The UK government will also look toward reclaiming its important role as a global power championing respect for human rights. Aside from focusing on the Commonwealth of Nations (made up of former British colonies), Britain can influence matters far and wide. This will involve promoting democratic freedoms, including those of political participation, economic freedoms, national and individual security, and gender equality. This will propel Britain, as not just a country seeking economic returns, but also as one interested in the well-being of the whole of humanity. It will also help to erase negative memories and stains of Britain’s imperial history. The latest example being the UK government’s strong condemnation of the recent military coup in Burma (Myanmar), including calling for the immediate release from house arrest of Aung San Suu Kyi, whose party won the November 2020 general election. Sanctions were also placed on the Burmese military commander and his deputy. On 10 February 2021, the US President, Joe Biden, also sanctioned the Burmese military rulers and diverted $42.4 million away from the government. Britain will also now shift its focus to help end the human rights violations in its former colony of Hong Kong. There, the government has been accused of imprisoning and killing demonstrators, who since 2019, have been demonstrating calling for more political freedoms and have objected to the “extradition law” of Hong Kong citizens to mainland China. Others will also point to the on-going atrocities in Syria, where the government there reportedly used deadly chemical weapons against its own people. They too deserve to have their rights respected.
As one of the major global economies, Britain will also look to take a leading role in the global fight against the COVID-19 pandemic. While the UK itself has suffered over 100,000 COVID related deaths, many will still look to Britain to provide the necessary guidance in terms of the provision of vaccinations, PPE’s for medical personnel, and the economic recovery for some of the world’s poorest countries. The availability of such vaccines as those from Pfizer, Oxford, BioNTech, and Moderna, must not just be made available to British citizens alone, but also be shared across the globe.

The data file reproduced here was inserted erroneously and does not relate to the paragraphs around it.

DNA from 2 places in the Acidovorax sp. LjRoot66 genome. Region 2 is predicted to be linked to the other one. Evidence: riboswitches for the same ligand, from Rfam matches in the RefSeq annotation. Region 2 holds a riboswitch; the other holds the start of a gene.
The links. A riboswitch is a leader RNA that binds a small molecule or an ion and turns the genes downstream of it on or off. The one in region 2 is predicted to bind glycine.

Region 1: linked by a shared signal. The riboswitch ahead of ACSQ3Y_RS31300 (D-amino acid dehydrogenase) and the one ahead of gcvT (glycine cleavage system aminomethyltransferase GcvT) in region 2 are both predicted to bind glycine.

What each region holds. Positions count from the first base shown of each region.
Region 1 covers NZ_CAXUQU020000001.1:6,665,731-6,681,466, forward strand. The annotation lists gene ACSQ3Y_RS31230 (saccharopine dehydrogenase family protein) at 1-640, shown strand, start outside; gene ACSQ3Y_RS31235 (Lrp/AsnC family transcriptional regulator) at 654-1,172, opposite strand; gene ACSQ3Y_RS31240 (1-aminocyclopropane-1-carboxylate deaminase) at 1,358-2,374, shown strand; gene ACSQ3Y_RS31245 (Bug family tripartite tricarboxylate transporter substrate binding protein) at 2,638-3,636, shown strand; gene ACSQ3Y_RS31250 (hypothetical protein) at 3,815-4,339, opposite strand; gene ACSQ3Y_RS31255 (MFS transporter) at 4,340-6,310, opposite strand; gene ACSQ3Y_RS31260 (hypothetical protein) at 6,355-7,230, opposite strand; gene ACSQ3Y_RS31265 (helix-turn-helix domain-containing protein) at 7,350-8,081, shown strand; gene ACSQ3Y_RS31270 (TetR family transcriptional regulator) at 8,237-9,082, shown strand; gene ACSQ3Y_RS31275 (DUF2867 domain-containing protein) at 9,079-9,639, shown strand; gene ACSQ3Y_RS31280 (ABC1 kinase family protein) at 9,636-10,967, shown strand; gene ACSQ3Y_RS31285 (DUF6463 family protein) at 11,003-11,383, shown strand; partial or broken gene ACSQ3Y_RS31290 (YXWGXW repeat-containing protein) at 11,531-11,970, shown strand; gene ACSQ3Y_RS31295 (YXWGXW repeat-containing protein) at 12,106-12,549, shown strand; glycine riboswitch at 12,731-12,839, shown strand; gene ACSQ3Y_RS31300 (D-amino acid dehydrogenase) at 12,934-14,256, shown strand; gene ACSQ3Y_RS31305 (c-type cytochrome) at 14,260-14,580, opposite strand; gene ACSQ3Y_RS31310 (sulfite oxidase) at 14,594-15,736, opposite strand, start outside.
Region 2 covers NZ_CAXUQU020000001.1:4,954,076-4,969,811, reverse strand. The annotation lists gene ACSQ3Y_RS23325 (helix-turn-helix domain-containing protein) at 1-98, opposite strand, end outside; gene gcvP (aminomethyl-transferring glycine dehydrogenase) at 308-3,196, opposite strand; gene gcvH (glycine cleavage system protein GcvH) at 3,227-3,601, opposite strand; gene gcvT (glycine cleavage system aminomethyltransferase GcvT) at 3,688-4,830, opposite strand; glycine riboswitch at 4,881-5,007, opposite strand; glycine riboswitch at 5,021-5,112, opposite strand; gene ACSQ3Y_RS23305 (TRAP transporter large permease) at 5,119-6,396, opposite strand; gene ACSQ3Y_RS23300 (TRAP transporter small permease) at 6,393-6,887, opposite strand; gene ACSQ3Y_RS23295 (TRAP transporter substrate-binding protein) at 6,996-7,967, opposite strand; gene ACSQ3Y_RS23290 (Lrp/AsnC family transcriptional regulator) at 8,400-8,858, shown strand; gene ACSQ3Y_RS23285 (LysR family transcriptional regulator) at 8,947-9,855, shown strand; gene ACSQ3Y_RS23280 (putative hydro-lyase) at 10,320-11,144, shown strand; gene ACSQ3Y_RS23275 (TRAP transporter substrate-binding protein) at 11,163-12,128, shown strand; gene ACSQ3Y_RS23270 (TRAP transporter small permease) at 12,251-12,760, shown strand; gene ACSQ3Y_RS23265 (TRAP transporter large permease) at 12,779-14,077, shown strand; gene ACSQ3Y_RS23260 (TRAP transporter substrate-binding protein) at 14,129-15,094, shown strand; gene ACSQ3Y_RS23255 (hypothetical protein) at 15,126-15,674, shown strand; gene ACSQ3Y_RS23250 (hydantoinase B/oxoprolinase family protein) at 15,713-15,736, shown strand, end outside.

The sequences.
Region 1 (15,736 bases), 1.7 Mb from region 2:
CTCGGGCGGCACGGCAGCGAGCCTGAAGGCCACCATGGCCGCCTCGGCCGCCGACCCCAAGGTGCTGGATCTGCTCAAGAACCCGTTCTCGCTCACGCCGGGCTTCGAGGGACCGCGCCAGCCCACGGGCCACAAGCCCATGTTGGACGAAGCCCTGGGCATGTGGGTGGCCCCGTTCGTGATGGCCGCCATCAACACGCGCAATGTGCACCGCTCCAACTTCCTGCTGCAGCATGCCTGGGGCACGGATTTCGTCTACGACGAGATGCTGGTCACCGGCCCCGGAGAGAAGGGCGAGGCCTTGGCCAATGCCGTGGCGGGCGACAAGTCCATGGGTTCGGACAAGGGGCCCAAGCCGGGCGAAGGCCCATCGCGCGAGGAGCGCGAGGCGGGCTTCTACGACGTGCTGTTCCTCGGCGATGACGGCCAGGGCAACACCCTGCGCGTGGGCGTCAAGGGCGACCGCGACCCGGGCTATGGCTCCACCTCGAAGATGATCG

As a member of the North Atlantic Treaty Organization (NATO) and the United Nations (UN), one also expects the UK government to continue honoring its international obligations to these organizations. These included both monetary contributions and troop contributions to quell wars and disturbances in some of the world’s troubled spots. The most recent ones are those of South Asia (Pakistan and Afghanistan), the Middle East and Asia Minor (Iraq, Iran, Syria, and
Lebanon), and in East Africa (especially in Kenya, Somalia, and South Sudan). It will be recommendable to stop the conflicts from blowing out proportion right from their places of origin before they become an “eyesore” of global affairs. Britain’s pulling out from the EU must not represent its withdrawal from defending humanity, hard-won democracies, and economic gains made by the early 21st century. The world is certainly looking for Britain’s lead in all the aforementioned areas.